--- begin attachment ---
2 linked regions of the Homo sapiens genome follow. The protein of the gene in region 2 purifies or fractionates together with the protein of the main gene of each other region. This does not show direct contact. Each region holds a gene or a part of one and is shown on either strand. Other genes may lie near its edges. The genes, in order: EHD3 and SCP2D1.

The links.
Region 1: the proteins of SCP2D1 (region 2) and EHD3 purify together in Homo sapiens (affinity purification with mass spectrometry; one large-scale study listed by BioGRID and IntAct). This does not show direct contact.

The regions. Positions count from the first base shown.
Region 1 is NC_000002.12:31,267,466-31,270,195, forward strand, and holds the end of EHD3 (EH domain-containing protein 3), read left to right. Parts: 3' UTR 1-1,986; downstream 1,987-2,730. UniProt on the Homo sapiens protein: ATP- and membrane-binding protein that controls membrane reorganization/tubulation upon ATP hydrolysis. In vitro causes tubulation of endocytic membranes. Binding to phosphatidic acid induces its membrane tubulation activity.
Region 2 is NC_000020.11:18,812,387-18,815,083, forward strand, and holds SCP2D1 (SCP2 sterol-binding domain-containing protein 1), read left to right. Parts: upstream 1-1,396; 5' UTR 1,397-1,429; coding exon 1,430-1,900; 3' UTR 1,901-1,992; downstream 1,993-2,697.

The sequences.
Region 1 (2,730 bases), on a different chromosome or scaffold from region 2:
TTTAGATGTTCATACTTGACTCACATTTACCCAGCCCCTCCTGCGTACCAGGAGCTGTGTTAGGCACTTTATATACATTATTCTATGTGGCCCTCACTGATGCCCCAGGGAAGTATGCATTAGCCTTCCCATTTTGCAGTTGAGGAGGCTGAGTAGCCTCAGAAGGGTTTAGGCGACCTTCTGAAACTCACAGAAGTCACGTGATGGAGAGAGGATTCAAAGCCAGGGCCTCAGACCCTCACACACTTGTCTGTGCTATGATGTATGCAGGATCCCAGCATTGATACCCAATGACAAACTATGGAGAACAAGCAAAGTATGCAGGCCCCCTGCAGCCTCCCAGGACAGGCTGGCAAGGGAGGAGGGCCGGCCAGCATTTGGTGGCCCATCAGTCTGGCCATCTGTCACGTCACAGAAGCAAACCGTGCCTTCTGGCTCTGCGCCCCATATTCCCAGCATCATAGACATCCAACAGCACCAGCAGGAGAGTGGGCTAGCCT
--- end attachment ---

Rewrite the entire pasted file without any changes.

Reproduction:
2 linked regions of the Homo sapiens genome follow. The protein of the gene in region 2 purifies or fractionates together with the protein of the main gene of each other region. This does not show direct contact. Each region holds a gene or a part of one and is shown on either strand. Other genes may lie near its edges. The genes, in order: EHD3 and SCP2D1.

The links.
Region 1: the proteins of SCP2D1 (region 2) and EHD3 purify together in Homo sapiens (affinity purification with mass spectrometry; one large-scale study listed by BioGRID and IntAct). This does not show direct contact.

The regions. Positions count from the first base shown.
Region 1 is NC_000002.12:31,267,466-31,270,195, forward strand, and holds the end of EHD3 (EH domain-containing protein 3), read left to right. Parts: 3' UTR 1-1,986; downstream 1,987-2,730. UniProt on the Homo sapiens protein: ATP- and membrane-binding protein that controls membrane reorganization/tubulation upon ATP hydrolysis. In vitro causes tubulation of endocytic membranes. Binding to phosphatidic acid induces its membrane tubulation activity.
Region 2 is NC_000020.11:18,812,387-18,815,083, forward strand, and holds SCP2D1 (SCP2 sterol-binding domain-containing protein 1), read left to right. Parts: upstream 1-1,396; 5' UTR 1,397-1,429; coding exon 1,430-1,900; 3' UTR 1,901-1,992; downstream 1,993-2,697.

The sequences.
Region 1 (2,730 bases), on a different chromosome or scaffold from region 2:
TTTAGATGTTCATACTTGACTCACATTTACCCAGCCCCTCCTGCGTACCAGGAGCTGTGTTAGGCACTTTATATACATTATTCTATGTGGCCCTCACTGATGCCCCAGGGAAGTATGCATTAGCCTTCCCATTTTGCAGTTGAGGAGGCTGAGTAGCCTCAGAAGGGTTTAGGCGACCTTCTGAAACTCACAGAAGTCACGTGATGGAGAGAGGATTCAAAGCCAGGGCCTCAGACCCTCACACACTTGTCTGTGCTATGATGTATGCAGGATCCCAGCATTGATACCCAATGACAAACTATGGAGAACAAGCAAAGTATGCAGGCCCCCTGCAGCCTCCCAGGACAGGCTGGCAAGGGAGGAGGGCCGGCCAGCATTTGGTGGCCCATCAGTCTGGCCATCTGTCACGTCACAGAAGCAAACCGTGCCTTCTGGCTCTGCGCCCCATATTCCCAGCATCATAGACATCCAACAGCACCAGCAGGAGAGTGGGCTAGCCT